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Iran Oil Minister Blames Domestic Critics For Low Exports, Ultimately Sanction

Iranian Oil Minister Bijan Namadar Zanganeh talks with Iranian journalist after signing an oil field agreement in Tehran, March 14, 2018

Iran’s oil minister criticized domestic opposition to new oil contracts as the reason why oil exports have remained relatively low, making Iran vulnerable to sanctions.

Bijan Zanganeh told parliament’s news website June 29, “If they had not caused delays in the work of the oil ministry and five other contracts similar to the one with Total had been concluded, the country would be in a better situation now”.

Zanganeh argued that the U.S. could not sanction Russian energy exports because they were too big to cut out of the world market. If Iran’s oil exports had reached 4 million barrels a day, it would have been much harder for the U.S. to sanction them because that could destabilize world supplies and prices.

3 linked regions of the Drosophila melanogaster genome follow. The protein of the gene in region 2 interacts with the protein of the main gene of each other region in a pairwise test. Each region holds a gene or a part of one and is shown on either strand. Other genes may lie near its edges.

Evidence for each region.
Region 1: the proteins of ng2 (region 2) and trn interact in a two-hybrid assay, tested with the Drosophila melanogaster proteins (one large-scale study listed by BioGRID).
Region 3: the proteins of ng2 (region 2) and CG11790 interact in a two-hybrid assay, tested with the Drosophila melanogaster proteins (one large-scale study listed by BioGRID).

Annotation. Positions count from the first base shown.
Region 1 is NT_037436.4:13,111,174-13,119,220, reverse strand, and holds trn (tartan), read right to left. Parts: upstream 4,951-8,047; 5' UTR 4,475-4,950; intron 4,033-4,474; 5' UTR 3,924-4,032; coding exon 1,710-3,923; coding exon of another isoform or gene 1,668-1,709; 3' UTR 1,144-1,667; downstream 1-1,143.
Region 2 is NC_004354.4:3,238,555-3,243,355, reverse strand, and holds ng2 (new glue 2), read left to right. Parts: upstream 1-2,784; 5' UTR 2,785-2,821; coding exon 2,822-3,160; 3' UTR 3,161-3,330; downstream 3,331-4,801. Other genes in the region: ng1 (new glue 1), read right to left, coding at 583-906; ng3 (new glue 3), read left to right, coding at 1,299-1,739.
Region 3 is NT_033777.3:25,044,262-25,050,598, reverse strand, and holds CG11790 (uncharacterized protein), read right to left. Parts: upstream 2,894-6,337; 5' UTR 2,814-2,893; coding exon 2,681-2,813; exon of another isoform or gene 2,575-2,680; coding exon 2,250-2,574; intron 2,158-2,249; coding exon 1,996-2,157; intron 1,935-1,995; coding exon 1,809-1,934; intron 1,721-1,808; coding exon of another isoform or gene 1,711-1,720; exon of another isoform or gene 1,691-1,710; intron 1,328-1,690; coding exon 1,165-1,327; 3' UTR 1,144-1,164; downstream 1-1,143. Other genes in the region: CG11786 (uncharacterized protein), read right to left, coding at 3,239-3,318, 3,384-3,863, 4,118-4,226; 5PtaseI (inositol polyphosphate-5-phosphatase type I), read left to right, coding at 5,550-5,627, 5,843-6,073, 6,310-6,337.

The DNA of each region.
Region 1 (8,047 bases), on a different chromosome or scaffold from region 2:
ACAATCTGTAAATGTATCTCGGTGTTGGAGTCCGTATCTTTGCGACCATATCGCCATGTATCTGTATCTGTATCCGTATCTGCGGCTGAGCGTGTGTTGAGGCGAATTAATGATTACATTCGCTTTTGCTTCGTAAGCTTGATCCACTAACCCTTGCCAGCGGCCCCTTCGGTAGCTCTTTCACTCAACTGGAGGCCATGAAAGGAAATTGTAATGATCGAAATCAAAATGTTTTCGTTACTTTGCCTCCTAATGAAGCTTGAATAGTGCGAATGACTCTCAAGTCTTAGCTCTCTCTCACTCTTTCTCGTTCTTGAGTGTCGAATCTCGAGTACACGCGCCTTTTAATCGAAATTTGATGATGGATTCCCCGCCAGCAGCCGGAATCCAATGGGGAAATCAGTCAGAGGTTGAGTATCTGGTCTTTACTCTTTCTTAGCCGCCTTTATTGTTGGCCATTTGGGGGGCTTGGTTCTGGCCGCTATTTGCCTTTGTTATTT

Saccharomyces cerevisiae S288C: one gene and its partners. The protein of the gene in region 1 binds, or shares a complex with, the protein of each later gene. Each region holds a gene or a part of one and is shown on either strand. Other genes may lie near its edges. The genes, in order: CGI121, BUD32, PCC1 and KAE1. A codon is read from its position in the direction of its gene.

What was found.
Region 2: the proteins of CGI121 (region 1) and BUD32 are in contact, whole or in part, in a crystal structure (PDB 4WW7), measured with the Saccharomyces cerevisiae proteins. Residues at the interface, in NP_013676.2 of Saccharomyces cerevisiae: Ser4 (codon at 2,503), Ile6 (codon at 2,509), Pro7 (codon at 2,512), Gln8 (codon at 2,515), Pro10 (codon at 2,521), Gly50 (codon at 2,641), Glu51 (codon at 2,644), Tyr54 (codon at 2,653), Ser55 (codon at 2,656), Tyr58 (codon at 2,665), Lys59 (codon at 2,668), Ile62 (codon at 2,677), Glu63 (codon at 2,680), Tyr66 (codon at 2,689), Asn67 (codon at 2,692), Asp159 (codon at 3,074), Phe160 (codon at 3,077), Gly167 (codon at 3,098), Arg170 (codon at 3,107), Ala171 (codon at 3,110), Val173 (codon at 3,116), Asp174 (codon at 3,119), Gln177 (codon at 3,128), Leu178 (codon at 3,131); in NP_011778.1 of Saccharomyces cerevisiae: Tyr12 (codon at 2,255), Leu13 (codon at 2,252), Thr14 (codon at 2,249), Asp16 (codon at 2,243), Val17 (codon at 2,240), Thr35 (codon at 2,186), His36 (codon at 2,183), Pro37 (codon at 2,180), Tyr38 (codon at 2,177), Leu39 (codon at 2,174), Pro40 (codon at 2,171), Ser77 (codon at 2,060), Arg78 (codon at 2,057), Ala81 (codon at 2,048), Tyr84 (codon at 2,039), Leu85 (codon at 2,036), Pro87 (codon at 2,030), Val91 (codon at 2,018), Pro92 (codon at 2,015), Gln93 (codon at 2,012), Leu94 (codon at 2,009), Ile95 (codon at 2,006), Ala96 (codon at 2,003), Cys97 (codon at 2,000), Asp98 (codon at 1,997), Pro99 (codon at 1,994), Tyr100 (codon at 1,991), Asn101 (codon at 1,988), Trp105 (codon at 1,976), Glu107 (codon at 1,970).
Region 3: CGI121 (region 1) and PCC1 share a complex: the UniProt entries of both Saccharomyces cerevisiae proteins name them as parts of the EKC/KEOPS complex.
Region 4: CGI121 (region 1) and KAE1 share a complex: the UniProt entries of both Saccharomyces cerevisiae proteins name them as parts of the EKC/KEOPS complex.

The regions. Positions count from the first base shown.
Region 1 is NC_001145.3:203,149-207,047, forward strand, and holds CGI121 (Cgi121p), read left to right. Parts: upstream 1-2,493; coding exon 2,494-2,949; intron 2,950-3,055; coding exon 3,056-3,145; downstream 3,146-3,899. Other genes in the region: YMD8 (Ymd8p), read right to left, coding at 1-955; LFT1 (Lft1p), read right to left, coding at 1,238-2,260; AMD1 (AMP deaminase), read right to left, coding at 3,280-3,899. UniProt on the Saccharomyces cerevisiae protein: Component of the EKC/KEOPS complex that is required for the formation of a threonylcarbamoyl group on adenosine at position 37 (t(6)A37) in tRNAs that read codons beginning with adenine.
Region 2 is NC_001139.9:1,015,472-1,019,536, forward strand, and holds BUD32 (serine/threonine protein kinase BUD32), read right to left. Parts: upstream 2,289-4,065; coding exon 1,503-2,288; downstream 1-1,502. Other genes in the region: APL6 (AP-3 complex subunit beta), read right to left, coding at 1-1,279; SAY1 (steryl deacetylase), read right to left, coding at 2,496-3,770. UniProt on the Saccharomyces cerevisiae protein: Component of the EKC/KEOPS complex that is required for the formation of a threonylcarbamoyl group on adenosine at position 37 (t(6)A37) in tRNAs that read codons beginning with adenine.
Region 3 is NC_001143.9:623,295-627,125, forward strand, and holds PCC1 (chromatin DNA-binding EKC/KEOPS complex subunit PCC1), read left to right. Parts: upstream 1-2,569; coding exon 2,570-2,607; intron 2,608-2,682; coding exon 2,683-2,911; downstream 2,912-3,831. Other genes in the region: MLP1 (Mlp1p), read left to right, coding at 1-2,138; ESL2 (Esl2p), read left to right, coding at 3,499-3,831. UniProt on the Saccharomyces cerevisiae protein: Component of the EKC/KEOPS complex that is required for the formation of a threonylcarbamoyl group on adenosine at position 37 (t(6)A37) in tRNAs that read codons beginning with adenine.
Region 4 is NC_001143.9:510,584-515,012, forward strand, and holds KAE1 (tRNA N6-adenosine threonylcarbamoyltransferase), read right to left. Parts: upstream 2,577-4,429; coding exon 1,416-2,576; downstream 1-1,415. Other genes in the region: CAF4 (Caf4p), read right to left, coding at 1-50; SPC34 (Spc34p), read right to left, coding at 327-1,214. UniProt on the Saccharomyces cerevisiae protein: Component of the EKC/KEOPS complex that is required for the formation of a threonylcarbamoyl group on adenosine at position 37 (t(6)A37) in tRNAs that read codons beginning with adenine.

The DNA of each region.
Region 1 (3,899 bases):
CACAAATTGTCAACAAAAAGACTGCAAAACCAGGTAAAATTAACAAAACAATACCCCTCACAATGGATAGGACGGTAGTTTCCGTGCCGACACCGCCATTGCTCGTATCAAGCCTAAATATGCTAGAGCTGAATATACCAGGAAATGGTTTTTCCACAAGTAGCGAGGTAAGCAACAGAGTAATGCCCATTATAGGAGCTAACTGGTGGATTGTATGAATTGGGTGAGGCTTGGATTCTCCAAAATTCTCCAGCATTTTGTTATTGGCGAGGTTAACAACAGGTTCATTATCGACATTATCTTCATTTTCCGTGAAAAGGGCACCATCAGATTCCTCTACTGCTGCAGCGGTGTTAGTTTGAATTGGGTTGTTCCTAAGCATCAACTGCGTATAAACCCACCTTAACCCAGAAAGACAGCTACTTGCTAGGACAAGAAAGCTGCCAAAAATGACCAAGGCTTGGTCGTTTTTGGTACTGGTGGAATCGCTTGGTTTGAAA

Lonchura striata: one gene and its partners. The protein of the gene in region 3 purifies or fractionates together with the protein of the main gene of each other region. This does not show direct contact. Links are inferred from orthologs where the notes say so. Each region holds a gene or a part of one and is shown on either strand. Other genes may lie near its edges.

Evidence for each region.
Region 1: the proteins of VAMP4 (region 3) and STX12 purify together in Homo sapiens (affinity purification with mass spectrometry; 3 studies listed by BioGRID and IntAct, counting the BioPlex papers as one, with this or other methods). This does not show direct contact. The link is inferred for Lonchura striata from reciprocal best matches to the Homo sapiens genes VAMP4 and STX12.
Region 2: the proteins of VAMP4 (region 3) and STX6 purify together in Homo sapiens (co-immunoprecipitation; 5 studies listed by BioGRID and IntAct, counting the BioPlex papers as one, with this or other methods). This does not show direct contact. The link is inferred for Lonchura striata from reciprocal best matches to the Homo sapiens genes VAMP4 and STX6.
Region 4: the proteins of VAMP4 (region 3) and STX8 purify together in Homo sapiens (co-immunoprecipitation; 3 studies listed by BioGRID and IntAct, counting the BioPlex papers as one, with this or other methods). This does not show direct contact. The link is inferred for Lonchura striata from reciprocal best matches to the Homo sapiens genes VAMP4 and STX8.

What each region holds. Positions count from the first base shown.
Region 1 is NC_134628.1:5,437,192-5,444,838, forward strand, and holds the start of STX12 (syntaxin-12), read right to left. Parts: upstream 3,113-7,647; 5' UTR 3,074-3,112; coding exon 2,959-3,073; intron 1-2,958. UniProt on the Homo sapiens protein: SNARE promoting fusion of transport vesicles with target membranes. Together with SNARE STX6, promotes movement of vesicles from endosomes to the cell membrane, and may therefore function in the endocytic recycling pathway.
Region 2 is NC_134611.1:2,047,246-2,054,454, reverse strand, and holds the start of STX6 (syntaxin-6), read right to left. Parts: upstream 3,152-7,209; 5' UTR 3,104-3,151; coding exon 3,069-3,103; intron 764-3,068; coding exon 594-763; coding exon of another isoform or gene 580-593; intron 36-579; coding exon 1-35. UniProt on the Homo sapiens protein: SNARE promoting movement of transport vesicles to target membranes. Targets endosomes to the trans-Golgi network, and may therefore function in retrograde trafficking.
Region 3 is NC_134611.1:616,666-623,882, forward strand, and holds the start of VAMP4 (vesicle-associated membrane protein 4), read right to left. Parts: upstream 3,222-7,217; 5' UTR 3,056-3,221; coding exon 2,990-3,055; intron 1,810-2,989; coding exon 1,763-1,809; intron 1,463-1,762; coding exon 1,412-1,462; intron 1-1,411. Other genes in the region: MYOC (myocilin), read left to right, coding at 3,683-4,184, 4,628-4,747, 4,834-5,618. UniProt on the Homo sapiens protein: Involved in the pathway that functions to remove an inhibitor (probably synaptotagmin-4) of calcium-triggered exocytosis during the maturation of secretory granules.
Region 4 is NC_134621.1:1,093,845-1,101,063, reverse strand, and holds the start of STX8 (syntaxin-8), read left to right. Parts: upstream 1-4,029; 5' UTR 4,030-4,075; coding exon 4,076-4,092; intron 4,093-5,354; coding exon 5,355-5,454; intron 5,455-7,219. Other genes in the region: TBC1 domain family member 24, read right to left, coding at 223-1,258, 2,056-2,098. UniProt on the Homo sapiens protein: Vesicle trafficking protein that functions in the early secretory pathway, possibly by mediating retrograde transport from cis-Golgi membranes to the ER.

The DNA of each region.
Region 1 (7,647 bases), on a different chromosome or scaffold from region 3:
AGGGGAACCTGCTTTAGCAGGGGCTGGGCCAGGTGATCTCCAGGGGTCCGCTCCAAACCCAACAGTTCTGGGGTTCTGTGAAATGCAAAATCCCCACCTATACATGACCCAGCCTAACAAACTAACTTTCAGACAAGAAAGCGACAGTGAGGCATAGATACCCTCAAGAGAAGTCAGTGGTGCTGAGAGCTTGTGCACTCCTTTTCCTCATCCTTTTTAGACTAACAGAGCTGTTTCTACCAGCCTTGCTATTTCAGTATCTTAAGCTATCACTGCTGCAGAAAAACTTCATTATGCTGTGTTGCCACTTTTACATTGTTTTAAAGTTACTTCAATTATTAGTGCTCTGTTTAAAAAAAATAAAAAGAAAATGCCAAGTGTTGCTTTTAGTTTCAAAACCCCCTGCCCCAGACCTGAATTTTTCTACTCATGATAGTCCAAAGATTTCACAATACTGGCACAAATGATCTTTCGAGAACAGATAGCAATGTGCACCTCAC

In 2017, French oil giant Total concluded a deal with Iran to take the lead in developing the South Pars gas field in the Persian Gulf, but the project has not progressed much due to uncertainty created by possible U.S. sanctions.

Zanganeh also expressed doubt if Total would be exempted from impending U.S. sanctions.

Last July, as the government of Iranian president Hassan Rouhani was concluding its agreement with Total, his hardline opponents launched a campaign to stop the deal and other potential oil and gas agreements.

In May, President Donald Trump announced that the U.S. is withdrawing from the nuclear deal with Iran; triggering the re-imposition of sanctions against Iran. Washington is now working hard to stop other countries from purchasing Iranian oil.

Currently, Iran exports around 2.7 million barrels a day but some experts believe that when U.S. sanctions go into effect in November, this number could tumble below one million barrels.